BRISBANE, Australia—Australia’s prime minister vowed that world leaders would deliver on an initiative to add $2 trillion to global GDP, promising freer trade and more investment in infrastructure as heads of the 20 largest economies began cementing plans to drag sagging growth out of the doldrums.
Prime Minister Tony Abbott, who has repeatedly promised this year’s Group of 20 gathering in the Australian city of Brisbane would be more than a talkfest, said the growth plans would add millions of jobs and boost global GDP by “more than 2 percent” above expected levels over the next five years.
“That is millions of jobs and trillions of dollars in extra production,” Abbott said as he officially opened the two-day G-20 conference. “Yes, we want freer trade and we will deliver it. Yes, we need more infrastructure and we will build it.”
“This is our message to the world: that governments can deliver, that governments can agree that the world can be better, that there can be higher jobs, higher growth and more jobs,” he added.
G-20 nations, which represent 85 percent of the global economy, are under pressure to take definitive action at this year’s summit, rather than simply producing a set of vague, unmeasurable goals. The International Monetary Fund has warned about a “new mediocre” for the world economy, putting renewed focus on the G-20’s growth initiative.
Each country is expected to present a comprehensive plan at the summit on how they will achieve their contribution toward the $2 trillion goal, but whether the communique that will be issued at the conclusion of the gathering on Sunday will reveal any of those details is unclear. World GDP this year is about $77 trillion.
Australian Treasurer Joe Hockey said the group’s growth strategies include 1,000 measures that will lift infrastructure investment, increase trade and competition, cut red tape and increase employment.
“While we still face economic challenges in many parts of the world, I’m optimistic our 2 percent commitment will deliver the growth the world needs,” Hockey said.
But rights groups such as The Civil Society 20 group, or C20, want assurances that the poor will benefit the most from the plans, estimating that the additional growth could lift 1 billion people out of poverty if it was poured into the poorest 20 percent of G-20 households.
Before intensive talks could begin, however, leaders took time to enjoy a traditional Aussie barbecue at the state Parliament House, feasting on king prawns, oysters, lamb and pavlova, a popular meringue dessert generally served with fruit and whipped cream.
Several of the leaders’ spouses visited a wildlife sanctuary where they cuddled with koalas and fed kangaroos.
Dignitaries were greeted by a traditional Aboriginal welcome ceremony, featuring singing, dancing and the solemn hum of a didgeridoo, before entering their first official closed-door meeting.
The leaders later issued a statement on the Ebola crisis in West Africa, urging countries that haven’t donated to efforts to combat the disease to do so now, and to send medical teams. The group also said researchers, regulators and drug companies needed to work harder to develop vaccines and treatments.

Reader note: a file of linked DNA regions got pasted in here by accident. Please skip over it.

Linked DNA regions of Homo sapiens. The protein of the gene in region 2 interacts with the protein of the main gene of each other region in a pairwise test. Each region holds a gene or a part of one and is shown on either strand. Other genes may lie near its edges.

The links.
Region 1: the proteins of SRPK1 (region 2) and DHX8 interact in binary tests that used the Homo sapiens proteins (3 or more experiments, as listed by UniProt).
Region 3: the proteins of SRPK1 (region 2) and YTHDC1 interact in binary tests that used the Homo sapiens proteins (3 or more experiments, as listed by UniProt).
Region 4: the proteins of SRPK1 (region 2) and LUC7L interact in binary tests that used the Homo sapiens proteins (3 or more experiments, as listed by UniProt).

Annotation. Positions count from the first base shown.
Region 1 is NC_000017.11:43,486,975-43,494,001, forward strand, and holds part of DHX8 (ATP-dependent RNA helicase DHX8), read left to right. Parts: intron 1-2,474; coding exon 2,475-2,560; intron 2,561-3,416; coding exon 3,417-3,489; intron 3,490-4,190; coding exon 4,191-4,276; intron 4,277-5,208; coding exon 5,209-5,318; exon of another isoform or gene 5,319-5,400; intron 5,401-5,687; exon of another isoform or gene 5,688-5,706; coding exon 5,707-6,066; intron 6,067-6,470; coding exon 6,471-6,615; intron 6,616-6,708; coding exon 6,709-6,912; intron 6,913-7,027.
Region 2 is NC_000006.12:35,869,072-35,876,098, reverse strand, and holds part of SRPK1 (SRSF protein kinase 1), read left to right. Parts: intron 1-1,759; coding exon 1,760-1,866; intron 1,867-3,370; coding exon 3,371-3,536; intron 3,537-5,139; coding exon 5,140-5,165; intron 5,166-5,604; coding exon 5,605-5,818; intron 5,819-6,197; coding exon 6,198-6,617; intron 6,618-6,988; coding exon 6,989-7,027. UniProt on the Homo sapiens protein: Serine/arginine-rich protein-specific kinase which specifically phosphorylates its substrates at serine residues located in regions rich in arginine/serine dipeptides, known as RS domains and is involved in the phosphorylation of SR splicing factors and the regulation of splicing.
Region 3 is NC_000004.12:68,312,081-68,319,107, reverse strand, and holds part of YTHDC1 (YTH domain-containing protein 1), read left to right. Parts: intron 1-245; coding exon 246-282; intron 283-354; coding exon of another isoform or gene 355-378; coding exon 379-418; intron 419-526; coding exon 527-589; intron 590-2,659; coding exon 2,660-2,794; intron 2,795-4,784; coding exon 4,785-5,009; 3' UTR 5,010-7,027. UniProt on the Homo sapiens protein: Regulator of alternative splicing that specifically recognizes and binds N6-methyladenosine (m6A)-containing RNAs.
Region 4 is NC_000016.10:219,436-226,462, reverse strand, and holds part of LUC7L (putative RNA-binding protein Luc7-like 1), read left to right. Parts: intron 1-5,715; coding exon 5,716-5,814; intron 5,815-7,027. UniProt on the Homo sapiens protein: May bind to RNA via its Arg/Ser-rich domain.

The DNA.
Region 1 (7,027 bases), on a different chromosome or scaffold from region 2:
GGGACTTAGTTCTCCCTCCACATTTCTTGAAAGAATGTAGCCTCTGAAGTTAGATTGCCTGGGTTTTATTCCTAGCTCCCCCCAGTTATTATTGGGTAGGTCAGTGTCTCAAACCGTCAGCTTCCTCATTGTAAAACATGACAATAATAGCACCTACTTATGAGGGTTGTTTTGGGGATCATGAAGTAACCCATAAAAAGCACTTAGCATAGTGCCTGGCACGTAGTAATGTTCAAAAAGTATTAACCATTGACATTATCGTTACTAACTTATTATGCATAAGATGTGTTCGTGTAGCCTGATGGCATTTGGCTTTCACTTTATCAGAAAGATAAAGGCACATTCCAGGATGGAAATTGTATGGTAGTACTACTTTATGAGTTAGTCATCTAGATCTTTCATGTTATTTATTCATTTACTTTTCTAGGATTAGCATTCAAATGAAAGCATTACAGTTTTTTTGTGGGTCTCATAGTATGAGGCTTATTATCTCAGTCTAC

Outside the convention center where the summit is taking place, thousands of protesters braved a scorching heat wave and a labyrinth of roadblocks to stage rallies demanding everything from action on climate change to banning Russian President Vladimir Putin from the gathering.
The protests have been largely peaceful, with only a handful of arrests. An Associated Press photojournalist saw police take two gas masks and a pocket knife out of two activists’ bags before escorting them away. Knives and gas masks are on a lengthy list of banned items in the city this weekend; prohibited items also include eggs, guns, kites and reptiles.
Six thousand police officers were on duty to maintain order, many dumping bottles of water on themselves to cope with temperatures that are expected to reach 40 degrees Celsius (104 Fahrenheit) on Sunday.
Tax avoidance by big, multinational companies was expected to be high on the agenda, particularly in light of the recent leak of documents suggesting that hundreds of big companies such as Pepsi and IKEA had organized tax-lowering deals with Luxembourg.
The tiny European nation’s neighbors reacted angrily to the news, noting that they have had to impose harsh austerity measures on their own citizens to keep government budgets afloat following the global recession.
On Saturday, Jean-Claude Juncker, two weeks into his new job as European Commission president, faced tough questioning about his tax record as prime minister of Luxembourg for 18 years.
During a news conference on the sidelines of the G-20, he was grilled about whether Luxembourg was guilty of “picking people’s pockets” while he was the nation’s leader, and asked whether he could be considered a credible representative of the European Union on the issue of tax avoidance, given his ties to Luxembourg.
Juncker largely deflected the questions.
From the Associated Press. Associated Press writer Rod McGuirk contributed to this report.